To the Editor,
Net zero carbon. Net zero targets. Net zero by 2030. Net zero by 2050.
We hear a lot about net zero but do we hear much about what it is and what it means? To paraphrase Ray Conniff’s old song, “net zero means different things to different people, that’s what net zero means.”
The impression we are given is that achieving net zero means we are overcoming continued global warming by drastically reducing CO2 and methane emissions in our atmosphere. Is this true? How do we know it’s true? Who tells us this is true? Who benefits from our believing that it’s true?
Are you starting to wonder if you were told enough about net zero to determine if the claims made in its favour are valid? If so, you are not alone. How important is net zero and do we need to have a better understanding of the term and how it is used?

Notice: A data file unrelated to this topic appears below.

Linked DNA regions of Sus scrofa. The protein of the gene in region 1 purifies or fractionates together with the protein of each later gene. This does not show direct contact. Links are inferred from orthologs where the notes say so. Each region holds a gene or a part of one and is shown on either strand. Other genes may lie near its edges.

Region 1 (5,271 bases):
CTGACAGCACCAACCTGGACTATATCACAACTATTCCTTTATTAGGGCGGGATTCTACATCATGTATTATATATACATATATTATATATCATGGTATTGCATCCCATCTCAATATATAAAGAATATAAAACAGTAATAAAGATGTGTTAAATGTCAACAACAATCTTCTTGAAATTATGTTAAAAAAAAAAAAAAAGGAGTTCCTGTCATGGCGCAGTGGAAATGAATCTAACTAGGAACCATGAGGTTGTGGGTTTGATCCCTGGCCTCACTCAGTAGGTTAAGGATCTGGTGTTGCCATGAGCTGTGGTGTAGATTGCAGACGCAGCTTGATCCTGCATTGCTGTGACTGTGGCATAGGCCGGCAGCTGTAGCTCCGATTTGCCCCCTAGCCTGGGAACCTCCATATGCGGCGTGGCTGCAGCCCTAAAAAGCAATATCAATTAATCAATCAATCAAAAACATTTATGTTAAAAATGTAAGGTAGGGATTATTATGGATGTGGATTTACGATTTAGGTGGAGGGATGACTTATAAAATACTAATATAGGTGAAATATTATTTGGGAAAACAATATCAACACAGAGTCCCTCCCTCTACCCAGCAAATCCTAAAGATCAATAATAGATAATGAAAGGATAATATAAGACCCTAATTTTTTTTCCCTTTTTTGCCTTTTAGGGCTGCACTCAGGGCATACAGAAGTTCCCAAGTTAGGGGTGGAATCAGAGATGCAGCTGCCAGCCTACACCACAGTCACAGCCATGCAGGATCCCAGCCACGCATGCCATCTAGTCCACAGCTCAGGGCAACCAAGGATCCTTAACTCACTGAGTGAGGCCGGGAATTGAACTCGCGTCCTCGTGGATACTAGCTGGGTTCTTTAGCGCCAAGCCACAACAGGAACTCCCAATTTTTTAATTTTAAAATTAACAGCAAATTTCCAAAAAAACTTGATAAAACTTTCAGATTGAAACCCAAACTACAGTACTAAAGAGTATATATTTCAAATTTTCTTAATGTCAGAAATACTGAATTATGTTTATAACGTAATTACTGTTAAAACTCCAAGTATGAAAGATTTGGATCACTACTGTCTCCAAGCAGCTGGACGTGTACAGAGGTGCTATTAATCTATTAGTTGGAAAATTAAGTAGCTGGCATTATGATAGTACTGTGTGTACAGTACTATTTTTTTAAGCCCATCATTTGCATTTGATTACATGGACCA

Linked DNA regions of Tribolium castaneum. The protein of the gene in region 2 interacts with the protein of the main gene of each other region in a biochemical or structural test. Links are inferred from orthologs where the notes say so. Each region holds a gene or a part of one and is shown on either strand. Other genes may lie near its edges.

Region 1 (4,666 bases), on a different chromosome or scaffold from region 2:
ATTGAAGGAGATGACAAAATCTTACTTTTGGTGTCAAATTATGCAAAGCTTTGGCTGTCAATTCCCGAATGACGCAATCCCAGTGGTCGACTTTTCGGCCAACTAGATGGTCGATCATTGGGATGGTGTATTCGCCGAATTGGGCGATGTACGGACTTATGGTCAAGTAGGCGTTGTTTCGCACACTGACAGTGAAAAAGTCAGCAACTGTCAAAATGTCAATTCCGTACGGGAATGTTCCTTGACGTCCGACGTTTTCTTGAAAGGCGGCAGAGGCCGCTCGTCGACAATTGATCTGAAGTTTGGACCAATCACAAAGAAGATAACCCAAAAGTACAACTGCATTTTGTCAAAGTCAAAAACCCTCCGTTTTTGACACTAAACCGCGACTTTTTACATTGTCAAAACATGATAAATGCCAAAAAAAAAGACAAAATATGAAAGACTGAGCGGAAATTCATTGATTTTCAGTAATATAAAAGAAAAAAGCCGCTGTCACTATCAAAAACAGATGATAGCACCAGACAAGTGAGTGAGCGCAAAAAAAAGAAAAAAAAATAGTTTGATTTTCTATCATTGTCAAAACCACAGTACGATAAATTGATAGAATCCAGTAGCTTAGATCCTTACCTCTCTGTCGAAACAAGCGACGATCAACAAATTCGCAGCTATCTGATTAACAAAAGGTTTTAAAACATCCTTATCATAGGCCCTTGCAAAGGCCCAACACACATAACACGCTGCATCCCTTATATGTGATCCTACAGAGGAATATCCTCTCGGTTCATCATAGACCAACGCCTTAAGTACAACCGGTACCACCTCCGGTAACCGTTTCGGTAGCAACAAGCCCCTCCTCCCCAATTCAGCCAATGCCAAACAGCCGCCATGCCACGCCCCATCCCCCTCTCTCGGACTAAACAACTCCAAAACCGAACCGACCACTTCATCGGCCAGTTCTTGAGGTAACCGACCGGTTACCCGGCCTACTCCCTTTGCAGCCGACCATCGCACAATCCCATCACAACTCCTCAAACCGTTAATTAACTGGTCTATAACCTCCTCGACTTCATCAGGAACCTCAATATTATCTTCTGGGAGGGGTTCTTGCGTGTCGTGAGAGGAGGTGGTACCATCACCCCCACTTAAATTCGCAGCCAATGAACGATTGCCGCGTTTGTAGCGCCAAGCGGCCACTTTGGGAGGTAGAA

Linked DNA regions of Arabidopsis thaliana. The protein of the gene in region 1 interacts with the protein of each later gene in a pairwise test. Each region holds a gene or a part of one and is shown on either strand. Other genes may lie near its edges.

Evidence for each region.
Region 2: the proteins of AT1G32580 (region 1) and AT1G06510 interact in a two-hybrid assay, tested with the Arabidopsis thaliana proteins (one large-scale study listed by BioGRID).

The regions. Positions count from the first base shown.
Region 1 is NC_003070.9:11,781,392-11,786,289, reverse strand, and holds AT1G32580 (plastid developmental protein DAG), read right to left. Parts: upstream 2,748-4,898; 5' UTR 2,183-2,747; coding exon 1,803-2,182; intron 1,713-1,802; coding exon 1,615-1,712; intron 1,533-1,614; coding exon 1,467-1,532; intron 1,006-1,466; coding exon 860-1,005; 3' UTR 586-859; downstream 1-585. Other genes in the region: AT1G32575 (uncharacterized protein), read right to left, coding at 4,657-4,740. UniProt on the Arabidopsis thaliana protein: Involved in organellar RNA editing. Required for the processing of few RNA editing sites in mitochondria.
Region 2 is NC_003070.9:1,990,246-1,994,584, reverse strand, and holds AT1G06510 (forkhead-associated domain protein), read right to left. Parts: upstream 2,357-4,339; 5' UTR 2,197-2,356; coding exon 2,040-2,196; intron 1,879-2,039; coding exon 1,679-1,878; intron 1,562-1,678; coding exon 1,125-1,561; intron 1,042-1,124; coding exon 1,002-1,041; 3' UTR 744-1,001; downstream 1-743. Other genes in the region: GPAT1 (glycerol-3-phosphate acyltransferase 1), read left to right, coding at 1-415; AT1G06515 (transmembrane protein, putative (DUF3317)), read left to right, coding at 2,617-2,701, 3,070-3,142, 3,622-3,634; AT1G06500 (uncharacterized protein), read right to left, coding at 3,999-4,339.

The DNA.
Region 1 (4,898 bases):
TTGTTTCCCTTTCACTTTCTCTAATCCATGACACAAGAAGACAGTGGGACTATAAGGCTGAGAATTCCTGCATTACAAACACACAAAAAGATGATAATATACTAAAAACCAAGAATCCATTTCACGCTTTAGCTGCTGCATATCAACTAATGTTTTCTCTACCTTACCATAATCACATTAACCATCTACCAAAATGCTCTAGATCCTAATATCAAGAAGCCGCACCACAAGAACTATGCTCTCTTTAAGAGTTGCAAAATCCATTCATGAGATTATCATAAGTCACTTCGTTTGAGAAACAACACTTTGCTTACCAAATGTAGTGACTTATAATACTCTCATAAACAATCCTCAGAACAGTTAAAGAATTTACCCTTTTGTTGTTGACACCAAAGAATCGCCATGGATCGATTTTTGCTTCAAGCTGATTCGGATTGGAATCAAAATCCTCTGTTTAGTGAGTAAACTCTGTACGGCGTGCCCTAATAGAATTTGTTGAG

COP26, the 26th annual United Nations Climate Change conference, is being held in Glasgow, Scotland between October 31 and Nov. 12. Yes, net zero will play a key role in the pending discussions, negotiations and commitments aimed at holding our earth’s global warming average increase to 1.5 C degrees.
Wouldn’t it be nice if there was some local event available to help us get a handle on this net zero business? Well friends and neighbours, look no more! The good folks of Environment Haliburton, Seniors for Climate Action Now, and Climate Action Muskoka, have got just the thing for us. This Thursday night (Oct. 28) at 7:30 p.m. they have arranged for a free online presentation by economist Marc Lee entitled, “COP26 and Net Zero’s Dangerous Distractions.”
Simply register at the internet site www.environmenthaliburton.org. I hope to see you there!